Analysis of Literary Devices in Macbeth
- That will be ere the set of the sun. (Act-I, Scene-I, Line, 05)
- That seems to speak things strange. (Act-I, Scene-II, Line, 46)
- She should have died hereafter. (Act-V, Scene V, Line, 16)
The above lines taken from different acts show the use of alliteration, which means the use of consonant sounds in quick succession in a line. For example, /th/, /s/ and /s/ sounds are repeated in quick successions in the above lines.
2. Allegory: Macbeth is an allegory that shows how good and evil resides within men. It shows that when people believe in witchcraft or similar evil practices, they do not think about consequences. Here Macbeth shows that evil resides in man, and all he needed was a curse and a prophecy. Macbeth’s ambition turns to greed, and he kills King Duncan. However, goodness prevails by the end when Malcolm and Macduff kill Macbeth together with the assistance from England.
3. Assonance: The play, Macbeth, shows good use of assonance. For example,
- Who like a good and hardy soldier fought (Act-I, Scene-II, Line, 4)
- So well thy words become thee as thy wounds. (Act-I, Scene-II, Line, 44)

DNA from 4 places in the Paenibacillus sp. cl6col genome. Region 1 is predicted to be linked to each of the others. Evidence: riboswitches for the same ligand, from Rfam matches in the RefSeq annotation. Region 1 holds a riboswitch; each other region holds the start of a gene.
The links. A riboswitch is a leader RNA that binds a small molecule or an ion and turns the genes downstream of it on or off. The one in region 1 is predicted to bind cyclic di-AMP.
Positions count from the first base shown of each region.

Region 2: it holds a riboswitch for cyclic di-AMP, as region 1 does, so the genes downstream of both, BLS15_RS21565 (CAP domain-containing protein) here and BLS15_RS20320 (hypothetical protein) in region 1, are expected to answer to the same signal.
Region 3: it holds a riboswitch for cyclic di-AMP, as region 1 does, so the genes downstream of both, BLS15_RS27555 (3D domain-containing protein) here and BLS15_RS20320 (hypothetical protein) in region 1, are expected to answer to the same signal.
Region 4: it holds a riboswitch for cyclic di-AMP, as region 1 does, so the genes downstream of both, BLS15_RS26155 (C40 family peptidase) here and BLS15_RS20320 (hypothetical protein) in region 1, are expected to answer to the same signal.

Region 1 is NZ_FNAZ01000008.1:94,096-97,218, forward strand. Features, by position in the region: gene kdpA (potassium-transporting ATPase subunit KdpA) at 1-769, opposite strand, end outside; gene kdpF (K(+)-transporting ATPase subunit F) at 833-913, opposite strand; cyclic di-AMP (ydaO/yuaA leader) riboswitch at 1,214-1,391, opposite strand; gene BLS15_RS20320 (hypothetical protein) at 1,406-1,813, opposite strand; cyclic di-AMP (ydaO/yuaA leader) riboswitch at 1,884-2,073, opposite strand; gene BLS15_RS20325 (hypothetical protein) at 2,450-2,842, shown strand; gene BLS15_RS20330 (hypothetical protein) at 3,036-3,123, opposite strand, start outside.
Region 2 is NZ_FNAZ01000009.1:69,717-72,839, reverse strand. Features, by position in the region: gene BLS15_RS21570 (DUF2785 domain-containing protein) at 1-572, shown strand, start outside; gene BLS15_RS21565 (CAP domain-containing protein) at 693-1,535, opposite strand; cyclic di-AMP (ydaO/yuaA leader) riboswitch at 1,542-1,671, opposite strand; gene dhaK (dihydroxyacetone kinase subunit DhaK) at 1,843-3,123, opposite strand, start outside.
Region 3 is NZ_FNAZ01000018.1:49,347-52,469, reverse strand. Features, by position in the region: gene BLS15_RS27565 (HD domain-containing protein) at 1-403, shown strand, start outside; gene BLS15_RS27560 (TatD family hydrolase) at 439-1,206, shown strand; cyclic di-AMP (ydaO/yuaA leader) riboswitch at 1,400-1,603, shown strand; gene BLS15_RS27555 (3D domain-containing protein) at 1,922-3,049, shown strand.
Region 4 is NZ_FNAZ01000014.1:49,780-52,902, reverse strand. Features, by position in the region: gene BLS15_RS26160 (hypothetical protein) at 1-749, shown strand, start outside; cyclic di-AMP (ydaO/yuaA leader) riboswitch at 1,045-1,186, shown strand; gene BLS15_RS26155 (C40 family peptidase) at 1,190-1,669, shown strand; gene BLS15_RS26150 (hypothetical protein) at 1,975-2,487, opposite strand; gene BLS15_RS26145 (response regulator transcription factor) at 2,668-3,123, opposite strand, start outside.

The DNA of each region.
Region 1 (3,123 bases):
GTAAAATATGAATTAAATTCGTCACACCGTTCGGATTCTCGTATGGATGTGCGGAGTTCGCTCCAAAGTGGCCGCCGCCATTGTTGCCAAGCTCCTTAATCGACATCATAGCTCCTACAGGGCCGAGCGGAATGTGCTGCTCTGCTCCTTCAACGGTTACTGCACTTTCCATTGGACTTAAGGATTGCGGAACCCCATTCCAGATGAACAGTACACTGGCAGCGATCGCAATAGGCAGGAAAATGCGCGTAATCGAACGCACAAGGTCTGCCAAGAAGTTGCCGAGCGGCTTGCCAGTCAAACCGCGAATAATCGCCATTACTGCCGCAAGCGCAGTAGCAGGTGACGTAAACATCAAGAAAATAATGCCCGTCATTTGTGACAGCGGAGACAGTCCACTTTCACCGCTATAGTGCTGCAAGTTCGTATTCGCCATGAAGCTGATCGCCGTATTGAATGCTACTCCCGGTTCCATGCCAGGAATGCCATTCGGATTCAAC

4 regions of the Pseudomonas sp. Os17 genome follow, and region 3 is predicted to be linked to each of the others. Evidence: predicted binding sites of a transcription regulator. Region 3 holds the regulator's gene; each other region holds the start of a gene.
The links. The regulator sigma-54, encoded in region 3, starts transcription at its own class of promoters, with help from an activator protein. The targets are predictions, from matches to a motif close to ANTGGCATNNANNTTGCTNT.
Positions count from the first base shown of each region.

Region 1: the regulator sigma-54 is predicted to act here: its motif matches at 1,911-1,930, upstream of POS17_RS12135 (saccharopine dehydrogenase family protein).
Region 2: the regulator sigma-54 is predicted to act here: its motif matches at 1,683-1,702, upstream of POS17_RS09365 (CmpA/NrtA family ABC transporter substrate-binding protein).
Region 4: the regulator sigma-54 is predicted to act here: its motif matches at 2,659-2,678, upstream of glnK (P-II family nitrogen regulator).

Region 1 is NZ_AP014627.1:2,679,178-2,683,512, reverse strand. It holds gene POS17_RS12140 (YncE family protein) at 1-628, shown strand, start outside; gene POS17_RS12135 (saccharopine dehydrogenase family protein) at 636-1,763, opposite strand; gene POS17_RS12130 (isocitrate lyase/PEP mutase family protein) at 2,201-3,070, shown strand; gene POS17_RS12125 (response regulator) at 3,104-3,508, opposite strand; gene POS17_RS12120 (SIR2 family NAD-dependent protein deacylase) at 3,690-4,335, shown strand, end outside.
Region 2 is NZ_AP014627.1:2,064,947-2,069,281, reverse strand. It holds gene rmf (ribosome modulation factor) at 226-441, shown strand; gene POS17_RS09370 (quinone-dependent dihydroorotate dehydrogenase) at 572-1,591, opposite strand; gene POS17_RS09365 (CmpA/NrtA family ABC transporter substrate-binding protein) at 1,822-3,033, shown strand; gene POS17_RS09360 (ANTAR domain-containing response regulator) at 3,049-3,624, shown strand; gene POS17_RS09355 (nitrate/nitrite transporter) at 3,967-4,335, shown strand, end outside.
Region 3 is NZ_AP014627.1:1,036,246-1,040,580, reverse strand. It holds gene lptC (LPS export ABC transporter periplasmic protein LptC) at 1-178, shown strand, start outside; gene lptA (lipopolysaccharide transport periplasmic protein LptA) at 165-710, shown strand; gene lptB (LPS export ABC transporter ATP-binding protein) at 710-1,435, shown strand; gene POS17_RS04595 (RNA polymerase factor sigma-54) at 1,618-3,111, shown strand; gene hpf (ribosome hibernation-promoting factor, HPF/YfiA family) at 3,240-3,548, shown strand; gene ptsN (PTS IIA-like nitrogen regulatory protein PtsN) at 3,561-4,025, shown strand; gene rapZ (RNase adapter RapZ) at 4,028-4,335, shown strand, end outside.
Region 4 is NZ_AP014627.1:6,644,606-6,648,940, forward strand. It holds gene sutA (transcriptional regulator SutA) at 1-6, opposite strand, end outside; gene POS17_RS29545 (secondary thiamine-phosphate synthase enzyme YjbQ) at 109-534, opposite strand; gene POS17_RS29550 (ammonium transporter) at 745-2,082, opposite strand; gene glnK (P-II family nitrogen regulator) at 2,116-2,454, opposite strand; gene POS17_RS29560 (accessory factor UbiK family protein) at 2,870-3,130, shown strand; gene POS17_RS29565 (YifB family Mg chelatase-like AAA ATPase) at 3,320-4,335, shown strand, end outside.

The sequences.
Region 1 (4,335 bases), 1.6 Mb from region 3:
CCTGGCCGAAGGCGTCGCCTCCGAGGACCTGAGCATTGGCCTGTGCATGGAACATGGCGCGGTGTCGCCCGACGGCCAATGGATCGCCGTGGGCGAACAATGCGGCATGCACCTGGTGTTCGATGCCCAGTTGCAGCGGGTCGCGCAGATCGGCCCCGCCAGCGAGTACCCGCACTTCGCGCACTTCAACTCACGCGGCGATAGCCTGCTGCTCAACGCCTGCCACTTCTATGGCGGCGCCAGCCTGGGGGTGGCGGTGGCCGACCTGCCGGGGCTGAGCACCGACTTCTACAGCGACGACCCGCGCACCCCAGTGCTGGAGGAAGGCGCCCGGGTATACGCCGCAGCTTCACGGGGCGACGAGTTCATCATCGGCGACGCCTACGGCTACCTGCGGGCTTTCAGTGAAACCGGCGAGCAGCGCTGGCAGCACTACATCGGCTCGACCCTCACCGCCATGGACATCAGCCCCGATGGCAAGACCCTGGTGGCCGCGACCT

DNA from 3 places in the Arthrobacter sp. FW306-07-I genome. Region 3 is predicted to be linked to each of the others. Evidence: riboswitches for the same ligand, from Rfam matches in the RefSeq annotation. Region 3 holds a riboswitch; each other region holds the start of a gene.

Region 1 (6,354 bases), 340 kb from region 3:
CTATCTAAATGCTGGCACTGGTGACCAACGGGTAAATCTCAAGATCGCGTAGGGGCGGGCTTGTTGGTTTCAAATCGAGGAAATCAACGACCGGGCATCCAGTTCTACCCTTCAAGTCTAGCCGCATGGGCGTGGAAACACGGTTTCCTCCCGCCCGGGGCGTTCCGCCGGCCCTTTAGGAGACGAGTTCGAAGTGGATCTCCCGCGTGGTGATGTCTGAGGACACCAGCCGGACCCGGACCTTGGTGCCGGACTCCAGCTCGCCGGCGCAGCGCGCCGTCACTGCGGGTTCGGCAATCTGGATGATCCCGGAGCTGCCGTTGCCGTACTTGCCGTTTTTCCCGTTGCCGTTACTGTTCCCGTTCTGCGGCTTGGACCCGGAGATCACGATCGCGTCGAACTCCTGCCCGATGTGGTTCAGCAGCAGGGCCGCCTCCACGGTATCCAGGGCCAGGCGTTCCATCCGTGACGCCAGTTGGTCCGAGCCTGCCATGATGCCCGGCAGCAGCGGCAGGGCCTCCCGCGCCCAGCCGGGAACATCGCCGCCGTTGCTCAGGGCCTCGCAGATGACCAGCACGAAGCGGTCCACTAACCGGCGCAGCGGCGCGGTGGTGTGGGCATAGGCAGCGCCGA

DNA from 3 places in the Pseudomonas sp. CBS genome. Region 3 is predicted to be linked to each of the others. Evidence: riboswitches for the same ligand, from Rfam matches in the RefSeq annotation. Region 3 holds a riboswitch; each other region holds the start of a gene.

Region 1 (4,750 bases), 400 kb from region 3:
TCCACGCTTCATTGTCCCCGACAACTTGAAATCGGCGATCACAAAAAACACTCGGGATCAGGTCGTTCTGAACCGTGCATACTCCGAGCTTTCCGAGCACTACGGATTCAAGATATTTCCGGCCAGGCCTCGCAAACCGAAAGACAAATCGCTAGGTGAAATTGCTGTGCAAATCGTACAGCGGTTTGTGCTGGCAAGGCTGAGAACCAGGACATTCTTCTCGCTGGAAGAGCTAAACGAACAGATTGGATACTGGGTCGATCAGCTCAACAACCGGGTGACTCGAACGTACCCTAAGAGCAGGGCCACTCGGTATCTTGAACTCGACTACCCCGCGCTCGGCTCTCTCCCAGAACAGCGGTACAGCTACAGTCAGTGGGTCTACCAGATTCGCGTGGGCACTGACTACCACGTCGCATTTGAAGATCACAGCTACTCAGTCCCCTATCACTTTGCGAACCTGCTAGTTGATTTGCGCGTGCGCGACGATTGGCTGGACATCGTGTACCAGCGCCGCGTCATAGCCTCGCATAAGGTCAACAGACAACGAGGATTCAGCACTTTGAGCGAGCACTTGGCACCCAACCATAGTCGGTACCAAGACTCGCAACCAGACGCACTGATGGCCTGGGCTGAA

- I’ll drain him as dry as hay (Act-I Scene-III, Lines, 19)
In the above examples, vowel sounds appear after some pauses in such a way that they create a sort of melodious impacts in the verses. The sounds of /oo/, /ee/ and /a/ are used in the above lines showing good use of assonance.
4. Antagonist: If Macbeth is taken as the protagonist, the play seems to revolve around him. Then every other character like Banquo and even Macduff are antagonists, stopping his progress. However, we see that Macbeth becomes an antagonist, the main villain of the play, after he is cursed by the witches.
5. Allusion: These lines show good use of allusions.
- Will all great Neptune’s ocean wash this blood
Clean from my hand? . (Act-II, Scene-II, Lines, 78, 79)
- Approach the chamber and destroy your sight
With a new Gorgon. (Act-II, Scene-III, Lines, 82-83)
These lines show a reference to the earliest mythical figures. The first is a reference to Neptune, the Roman God of the seas, while the second refers to Medusa.
6. Conflict: There are two types of conflicts in Macbeth. The first one is the external conflict that goes on between Macbeth and his enemies, such as Fleance, Malcolm, and Macduff, after he murders King Duncan. The second is the internal conflict that goes on in the mind of Macbeth and Lady Macbeth.